Make no mistake. None of this is science.
It is ironic that when medieval Muslim scholars dominated natural philosophy (what we may loosely call science today), they did not seek ‘scientific miracles’ in the Qur’an. Instead, the Qur’an served as an inspiration to understand the natural world through reason.
So what can we do to rekindle the spirit of scientific culture in Pakistan? This is a large question, but we can take the small step of appreciating the joy of finding things out. From the condensation of water into rain here on Earth, to the detection of lakes of liquid methane on the Saturn’s moon, Titan. From understanding the way leaves change colours in the winter, to figuring out the how stars form in galaxies.
Science seeks answers about how the universe works. Religion provides inspiration to explore the natural world. The late American biologist Stephen J Gould called science and religion two equal but separate spheres of life, or Non-overlapping Magisteria, in his own words. The former deals with the physical world and the latter with questions of ethics and the meaning of life. The building blocks of a scientific culture in Pakistan will have to be laid upon this mutual respect and separation of these two vital spheres of life.
Published in The Express Tribune, Sunday Magazine, August 28th, 2011.
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@Asad: If that was indeed true, then what's the use of all hadeeth books, tafseers, endless mullah's and muftis to explain the Quran? Religion should've been a lot easier to understand than that, no?
@Naeem Butt You have mistook religion's audience. Religion seeks to make sense out of the world and provide all humans guidelines and inspirations to live. The most powerful way to inspire or reach out to humans is through stories which have moral foundations. Why the hell would religion teach scientific facts? Most of human nature would be turned away from anything mathematical. But the appeal of a story is universal. Science benefits all humanity but you need to be part of a scientific elite to understand ANY of it.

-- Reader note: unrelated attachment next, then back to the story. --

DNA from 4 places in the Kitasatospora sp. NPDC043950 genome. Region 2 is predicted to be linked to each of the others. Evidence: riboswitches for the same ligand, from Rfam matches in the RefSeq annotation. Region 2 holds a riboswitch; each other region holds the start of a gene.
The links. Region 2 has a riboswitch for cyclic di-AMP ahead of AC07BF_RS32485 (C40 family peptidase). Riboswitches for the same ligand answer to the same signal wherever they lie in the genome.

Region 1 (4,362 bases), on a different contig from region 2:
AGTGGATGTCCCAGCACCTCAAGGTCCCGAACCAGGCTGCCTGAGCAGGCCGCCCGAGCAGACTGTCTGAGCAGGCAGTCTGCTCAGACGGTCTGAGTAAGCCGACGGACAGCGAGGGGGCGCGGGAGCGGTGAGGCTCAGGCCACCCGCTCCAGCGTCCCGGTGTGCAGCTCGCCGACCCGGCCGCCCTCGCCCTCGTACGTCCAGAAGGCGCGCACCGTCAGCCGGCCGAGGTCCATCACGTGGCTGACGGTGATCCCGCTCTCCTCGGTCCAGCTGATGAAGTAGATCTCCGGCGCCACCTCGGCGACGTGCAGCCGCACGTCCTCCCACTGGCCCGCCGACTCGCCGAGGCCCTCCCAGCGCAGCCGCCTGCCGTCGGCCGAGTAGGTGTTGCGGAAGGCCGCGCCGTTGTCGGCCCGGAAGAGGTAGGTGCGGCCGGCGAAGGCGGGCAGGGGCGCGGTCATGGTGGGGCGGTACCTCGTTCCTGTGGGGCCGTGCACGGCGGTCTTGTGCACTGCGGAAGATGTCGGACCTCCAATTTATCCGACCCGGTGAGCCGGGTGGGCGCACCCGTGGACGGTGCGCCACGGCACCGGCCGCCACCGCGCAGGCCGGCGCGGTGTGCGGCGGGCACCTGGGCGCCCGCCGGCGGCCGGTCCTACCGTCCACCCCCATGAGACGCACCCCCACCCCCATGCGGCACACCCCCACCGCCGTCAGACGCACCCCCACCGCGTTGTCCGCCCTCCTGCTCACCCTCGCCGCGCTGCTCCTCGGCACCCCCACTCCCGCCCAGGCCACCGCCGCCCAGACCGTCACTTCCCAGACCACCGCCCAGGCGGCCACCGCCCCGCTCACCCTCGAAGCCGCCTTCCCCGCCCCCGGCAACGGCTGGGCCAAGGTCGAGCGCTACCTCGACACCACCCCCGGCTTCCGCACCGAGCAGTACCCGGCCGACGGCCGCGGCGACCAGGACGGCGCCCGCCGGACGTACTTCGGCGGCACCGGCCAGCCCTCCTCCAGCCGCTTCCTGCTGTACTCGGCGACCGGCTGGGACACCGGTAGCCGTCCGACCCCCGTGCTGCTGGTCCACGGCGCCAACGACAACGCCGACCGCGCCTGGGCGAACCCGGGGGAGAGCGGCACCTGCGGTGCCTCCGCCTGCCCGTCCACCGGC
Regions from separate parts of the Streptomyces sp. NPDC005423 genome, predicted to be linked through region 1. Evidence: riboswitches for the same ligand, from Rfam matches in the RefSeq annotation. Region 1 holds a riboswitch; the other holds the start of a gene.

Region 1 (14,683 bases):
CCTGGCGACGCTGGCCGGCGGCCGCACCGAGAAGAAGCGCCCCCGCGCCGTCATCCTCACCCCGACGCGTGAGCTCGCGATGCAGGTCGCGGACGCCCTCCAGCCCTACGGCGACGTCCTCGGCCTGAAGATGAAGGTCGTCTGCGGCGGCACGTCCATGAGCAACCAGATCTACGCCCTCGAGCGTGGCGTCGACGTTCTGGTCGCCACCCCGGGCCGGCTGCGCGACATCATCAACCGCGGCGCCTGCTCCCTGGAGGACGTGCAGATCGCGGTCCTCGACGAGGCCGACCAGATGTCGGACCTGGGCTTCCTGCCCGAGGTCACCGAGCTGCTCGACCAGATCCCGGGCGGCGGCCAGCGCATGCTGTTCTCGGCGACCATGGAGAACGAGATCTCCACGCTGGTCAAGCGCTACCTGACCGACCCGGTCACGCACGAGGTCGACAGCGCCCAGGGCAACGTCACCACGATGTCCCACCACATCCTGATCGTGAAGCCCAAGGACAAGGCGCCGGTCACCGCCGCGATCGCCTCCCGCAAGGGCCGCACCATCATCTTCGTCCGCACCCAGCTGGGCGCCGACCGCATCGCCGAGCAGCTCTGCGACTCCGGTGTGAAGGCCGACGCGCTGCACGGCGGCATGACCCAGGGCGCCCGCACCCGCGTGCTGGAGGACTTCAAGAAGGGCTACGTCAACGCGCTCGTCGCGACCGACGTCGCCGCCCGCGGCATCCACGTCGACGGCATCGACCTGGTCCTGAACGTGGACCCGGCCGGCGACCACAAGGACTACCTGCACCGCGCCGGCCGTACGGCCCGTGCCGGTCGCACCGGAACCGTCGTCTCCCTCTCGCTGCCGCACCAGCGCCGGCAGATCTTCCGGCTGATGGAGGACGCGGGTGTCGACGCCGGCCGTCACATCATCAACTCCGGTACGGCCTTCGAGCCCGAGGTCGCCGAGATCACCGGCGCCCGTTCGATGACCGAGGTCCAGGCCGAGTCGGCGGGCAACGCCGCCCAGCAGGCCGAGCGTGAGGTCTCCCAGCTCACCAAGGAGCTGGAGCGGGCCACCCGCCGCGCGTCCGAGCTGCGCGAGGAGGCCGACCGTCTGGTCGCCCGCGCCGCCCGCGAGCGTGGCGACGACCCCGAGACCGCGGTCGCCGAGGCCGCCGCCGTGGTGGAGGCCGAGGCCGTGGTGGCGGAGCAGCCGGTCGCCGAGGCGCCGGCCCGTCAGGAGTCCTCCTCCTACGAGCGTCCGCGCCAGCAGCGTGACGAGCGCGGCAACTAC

Very well explained. The '....wild goose chase..' similli is the icing on the cake.
Science and religion will always be incompatible but they do not operate in separate domains. Religion does not have the monopoly on deciding the moral rules. If we can have a proper understanding of human psyche through scientific investigation then we can be in a better position to define morality that works. When we find inconsistencies between scripture and reason (Science) then it is a subjective choice of prioritzing one over the other. Religion works on faith (blind faith to be exact). Trying to justify religion through scientific scrutiny is a wild goose chase since there are many inconsistencies between them relationg to the creation of Earth, Universe and Humans.
The reason why science and religion are actually incompatible is that, in the real world, they reach incompatible conclusions. It’s worth noting that this incompatibility is perfectly evident to any fair-minded person who cares to look. Different religions make very different claims, but they typically end up saying things like “God made the universe in six days” or "God made Adam and then Eve from Adams rib" or “Jesus died and was resurrected” or “Moses parted the red sea” or “dead souls are reincarnated in accordance with their karmic burden” or "Noah´s Ark saved all living species" etc. etc. And science says: none of that is true. So there you go, incompatibility.
The Qur'an is not a book of science,it is a book of guidance.The aim of reading the quran is the success in the hereafter it should not be used to explain scientific facts.Let both religion and science operate within their respective orbits.